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Violando as normas sobre a tortura
The revelations in the Guardian concerning the government's post-9/11 torture policy are shocking. The admissions come from an intelligence and security committee report dated 2005. There are various aspects of the report that should be underlined.
First, I must confess that I, along with others, did not notice the report when it was first written. It took Ian Cobain to put it on the front page of the paper.
Second, when the foreign minister, David Miliband, told the foreign affairs committee last Tuesday that the government would not publish earlier "torture policies", perhaps even he did not recognise that the cat was already half way out of the bag, and howling.
The ISC report tells us that British security agents "were not given specific training on the rights of detainees and the Geneva conventions, nor were they aware of the 1972 announcement banning certain interrogation techniques" prior to being sent to Afghanistan. That is bad enough. However, when this omission came to the attention of the authorities, the instructions they came up with were far worse.
A British officer witnessed Americans abusing prisoners in early January 2002. Sensibly, he asked what he should do. On January 11, 2002, the British government sent advice to all agents stating: "Given that they [the prisoners] are not within our custody or control, the law does not require you to intervene to prevent this."
The ISC reports that "[f]ollowing receipt of these instructions, the [intelligence] officer … took no further action … " In other words, notwithstanding his initial instincts, he did nothing to put a stop to the abuse because those in authority told him he did not have to.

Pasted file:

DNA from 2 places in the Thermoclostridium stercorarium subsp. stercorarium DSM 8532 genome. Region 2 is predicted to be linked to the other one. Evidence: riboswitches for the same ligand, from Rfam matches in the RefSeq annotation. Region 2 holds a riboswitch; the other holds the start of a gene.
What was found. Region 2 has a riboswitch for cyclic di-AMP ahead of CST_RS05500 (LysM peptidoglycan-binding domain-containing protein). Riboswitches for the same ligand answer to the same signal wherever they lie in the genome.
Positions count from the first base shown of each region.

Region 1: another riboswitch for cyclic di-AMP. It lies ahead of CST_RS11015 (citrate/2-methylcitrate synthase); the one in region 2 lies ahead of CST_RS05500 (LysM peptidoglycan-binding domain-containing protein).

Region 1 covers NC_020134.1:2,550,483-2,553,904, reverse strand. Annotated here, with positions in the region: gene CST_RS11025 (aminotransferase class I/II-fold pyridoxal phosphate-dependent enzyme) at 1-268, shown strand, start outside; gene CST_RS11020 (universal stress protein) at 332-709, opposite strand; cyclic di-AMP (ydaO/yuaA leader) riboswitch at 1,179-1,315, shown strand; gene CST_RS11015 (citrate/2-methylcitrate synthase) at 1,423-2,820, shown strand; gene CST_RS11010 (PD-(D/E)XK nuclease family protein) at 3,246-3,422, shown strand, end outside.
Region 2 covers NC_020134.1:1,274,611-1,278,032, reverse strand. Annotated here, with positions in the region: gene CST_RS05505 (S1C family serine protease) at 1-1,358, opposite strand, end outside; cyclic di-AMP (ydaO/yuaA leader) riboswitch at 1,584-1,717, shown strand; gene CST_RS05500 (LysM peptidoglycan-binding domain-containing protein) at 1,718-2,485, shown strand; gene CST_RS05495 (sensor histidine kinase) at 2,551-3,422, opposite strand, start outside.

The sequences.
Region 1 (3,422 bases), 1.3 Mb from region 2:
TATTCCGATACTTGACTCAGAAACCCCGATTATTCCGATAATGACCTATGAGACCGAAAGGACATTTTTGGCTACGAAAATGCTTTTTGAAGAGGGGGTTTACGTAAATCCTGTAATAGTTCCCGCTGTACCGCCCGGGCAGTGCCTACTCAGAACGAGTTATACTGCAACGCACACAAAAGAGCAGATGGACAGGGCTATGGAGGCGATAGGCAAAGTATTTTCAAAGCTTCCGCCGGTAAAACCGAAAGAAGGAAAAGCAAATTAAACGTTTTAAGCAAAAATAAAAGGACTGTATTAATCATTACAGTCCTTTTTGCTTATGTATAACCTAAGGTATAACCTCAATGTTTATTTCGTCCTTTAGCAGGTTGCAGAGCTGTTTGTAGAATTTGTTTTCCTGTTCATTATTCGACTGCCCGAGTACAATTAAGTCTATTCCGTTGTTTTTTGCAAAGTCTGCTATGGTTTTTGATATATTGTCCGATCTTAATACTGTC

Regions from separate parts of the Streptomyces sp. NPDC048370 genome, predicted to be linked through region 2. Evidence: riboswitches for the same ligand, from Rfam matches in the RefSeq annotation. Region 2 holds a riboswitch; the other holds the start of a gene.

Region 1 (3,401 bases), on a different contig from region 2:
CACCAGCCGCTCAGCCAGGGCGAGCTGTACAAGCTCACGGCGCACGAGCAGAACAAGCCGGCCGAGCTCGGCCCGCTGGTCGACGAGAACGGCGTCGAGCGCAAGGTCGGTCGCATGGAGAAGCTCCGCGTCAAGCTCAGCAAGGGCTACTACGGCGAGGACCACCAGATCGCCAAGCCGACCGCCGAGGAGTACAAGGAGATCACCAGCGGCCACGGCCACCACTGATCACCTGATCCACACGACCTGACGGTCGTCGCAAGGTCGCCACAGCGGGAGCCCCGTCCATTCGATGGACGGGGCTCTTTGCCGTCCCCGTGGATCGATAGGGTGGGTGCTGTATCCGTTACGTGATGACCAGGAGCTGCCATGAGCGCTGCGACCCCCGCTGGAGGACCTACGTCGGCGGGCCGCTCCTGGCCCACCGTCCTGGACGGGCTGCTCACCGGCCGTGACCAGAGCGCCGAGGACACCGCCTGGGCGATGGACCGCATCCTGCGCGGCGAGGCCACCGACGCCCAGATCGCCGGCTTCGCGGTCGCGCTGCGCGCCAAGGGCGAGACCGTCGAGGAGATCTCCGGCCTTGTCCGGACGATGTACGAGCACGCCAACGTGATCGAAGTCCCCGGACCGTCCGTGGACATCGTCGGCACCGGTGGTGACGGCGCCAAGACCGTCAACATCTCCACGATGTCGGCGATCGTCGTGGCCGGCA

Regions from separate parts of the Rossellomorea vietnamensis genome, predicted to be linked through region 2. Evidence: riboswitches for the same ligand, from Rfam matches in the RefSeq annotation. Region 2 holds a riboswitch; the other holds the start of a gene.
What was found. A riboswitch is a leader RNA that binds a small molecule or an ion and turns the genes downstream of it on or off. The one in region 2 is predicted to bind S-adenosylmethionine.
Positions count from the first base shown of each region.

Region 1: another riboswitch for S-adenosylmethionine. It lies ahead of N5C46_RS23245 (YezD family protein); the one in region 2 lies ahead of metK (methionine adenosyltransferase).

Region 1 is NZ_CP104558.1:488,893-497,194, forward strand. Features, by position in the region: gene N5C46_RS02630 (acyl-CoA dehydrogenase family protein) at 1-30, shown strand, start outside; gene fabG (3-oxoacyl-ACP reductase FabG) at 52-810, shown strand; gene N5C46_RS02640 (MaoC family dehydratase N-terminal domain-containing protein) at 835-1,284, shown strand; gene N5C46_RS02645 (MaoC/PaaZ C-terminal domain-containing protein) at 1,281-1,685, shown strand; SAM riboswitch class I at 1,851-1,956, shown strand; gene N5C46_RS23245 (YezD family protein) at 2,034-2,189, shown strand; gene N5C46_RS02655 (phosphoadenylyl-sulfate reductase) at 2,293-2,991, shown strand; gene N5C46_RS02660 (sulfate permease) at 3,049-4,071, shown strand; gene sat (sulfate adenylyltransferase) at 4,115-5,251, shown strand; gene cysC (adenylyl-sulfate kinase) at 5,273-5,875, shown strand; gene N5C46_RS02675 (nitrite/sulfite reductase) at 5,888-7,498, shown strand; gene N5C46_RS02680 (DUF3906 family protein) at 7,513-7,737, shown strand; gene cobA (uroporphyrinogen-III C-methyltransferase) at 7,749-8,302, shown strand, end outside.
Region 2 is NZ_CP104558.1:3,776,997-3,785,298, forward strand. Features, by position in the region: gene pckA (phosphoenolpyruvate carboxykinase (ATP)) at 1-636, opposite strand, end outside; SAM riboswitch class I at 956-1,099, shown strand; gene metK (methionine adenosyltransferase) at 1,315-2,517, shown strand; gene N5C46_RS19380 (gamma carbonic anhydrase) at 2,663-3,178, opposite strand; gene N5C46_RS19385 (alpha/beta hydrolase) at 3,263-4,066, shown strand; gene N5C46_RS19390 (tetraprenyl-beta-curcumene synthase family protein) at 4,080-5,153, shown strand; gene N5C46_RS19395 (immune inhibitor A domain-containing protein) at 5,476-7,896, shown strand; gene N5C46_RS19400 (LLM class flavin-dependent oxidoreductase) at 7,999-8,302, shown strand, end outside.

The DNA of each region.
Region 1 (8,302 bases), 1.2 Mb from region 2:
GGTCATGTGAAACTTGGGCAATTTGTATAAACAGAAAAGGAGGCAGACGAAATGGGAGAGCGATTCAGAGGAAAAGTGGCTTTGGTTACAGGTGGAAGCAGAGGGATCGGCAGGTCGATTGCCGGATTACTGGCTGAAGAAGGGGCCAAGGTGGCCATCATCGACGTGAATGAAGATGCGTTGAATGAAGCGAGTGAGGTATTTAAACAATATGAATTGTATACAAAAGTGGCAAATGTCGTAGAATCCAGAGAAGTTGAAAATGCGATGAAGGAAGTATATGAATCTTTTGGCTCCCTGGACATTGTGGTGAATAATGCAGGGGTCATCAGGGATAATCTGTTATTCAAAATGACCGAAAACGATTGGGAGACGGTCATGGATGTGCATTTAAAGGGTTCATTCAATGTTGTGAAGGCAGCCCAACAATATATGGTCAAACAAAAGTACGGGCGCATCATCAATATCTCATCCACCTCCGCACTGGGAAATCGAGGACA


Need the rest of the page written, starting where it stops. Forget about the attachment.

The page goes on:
It is hardly surprising, then, that just four months later another British agent relied on the same "advice" to ignore the torture that was happening to Binyam Mohamed. He knew it was happening, and he let it go on. Binyam would suffer years more of torture.
The ISC wrote that "these instructions did not go far enough" (something of an understatement). The rules "should have required the [intelligence] officer to report his concerns to the senior US official. They should also have required all officers to report any similar matters in the future to both the US authorities and to their respective headquarters in the UK."
This would be the minimum requirement. The convention against torture requires a full investigation.
It is not clear why this was not brought to the attention of the ISC at once. It took three years to make it into the ISC report. At this time, in the government's reply, Blair's office stated that while the "government agrees that UK officials should report any concerns arising from detainee interviews to the detaining authority" this was really all that needed to be done. "Further investigation is a matter for the detaining authority," the response went on (pdf), "but the government agrees that, so far as it is within their power, UK officials should try to ascertain the outcome of any such investigation."
In this, Blair's office admitted in writing that it was still not fulfilling its obligation under the CAT to ensure a full investigation into torture.
Apparently, in 2004 new (more formal) "advice" was provided to the intelligence services by Blair's office. Miliband apparently meant this week that this policy would be kept secret as well. One can only imagine what this advice said. But we should not have to imagine it. We – the British public, as well as the victims of torture – deserve to be told.